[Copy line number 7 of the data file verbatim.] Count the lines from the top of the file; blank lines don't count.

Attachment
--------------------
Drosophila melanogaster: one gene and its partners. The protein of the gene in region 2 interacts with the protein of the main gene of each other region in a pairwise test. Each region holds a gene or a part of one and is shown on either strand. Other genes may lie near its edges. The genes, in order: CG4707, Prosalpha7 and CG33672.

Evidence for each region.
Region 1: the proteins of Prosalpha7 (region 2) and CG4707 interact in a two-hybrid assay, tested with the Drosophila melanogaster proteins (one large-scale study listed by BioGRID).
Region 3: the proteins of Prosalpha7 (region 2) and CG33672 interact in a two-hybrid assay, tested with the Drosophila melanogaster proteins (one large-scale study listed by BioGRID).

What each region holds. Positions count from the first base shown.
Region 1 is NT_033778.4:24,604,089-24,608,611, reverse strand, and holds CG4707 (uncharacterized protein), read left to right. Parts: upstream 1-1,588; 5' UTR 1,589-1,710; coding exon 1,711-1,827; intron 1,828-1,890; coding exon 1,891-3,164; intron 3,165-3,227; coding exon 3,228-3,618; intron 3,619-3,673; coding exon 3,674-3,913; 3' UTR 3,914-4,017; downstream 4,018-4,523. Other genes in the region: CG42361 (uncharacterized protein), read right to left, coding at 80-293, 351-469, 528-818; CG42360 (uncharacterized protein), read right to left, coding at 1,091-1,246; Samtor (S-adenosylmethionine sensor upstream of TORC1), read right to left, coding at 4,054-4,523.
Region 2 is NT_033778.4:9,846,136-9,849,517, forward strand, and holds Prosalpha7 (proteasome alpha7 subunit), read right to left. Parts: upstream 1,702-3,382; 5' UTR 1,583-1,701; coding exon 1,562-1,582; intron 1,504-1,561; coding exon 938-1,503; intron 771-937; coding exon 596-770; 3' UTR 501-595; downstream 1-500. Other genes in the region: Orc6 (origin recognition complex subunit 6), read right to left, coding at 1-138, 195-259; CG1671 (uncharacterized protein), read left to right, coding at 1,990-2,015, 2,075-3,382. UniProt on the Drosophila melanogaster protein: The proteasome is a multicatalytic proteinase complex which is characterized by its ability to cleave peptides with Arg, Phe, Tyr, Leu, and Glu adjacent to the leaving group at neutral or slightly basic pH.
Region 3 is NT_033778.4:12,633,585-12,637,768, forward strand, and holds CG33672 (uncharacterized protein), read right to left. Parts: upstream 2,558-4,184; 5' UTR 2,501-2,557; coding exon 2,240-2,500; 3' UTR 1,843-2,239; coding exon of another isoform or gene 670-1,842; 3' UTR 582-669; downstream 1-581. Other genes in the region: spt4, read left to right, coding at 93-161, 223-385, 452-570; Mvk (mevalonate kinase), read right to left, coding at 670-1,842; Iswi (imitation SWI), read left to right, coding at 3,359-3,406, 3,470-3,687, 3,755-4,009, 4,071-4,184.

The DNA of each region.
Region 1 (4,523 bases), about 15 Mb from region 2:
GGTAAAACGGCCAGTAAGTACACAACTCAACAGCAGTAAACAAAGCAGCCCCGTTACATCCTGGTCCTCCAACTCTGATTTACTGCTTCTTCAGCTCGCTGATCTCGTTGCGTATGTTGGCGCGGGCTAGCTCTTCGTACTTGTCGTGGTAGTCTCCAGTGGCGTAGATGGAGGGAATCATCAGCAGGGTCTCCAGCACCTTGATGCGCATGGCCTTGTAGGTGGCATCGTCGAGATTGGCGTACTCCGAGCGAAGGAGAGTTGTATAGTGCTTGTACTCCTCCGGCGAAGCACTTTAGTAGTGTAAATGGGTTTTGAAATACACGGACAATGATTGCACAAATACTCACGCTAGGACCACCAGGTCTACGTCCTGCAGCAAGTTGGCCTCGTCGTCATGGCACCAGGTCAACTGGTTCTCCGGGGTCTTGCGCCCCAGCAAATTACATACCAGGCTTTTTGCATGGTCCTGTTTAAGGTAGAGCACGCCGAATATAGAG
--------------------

Region 2 is NT_033778.4:9,846,136-9,849,517, forward strand, and holds Prosalpha7 (proteasome alpha7 subunit), read right to left. Parts: upstream 1,702-3,382; 5' UTR 1,583-1,701; coding exon 1,562-1,582; intron 1,504-1,561; coding exon 938-1,503; intron 771-937; coding exon 596-770; 3' UTR 501-595; downstream 1-500. Other genes in the region: Orc6 (origin recognition complex subunit 6), read right to left, coding at 1-138, 195-259; CG1671 (uncharacterized protein), read left to right, coding at 1,990-2,015, 2,075-3,382. UniProt on the Drosophila melanogaster protein: The proteasome is a multicatalytic proteinase complex which is characterized by its ability to cleave peptides with Arg, Phe, Tyr, Leu, and Glu adjacent to the leaving group at neutral or slightly basic pH.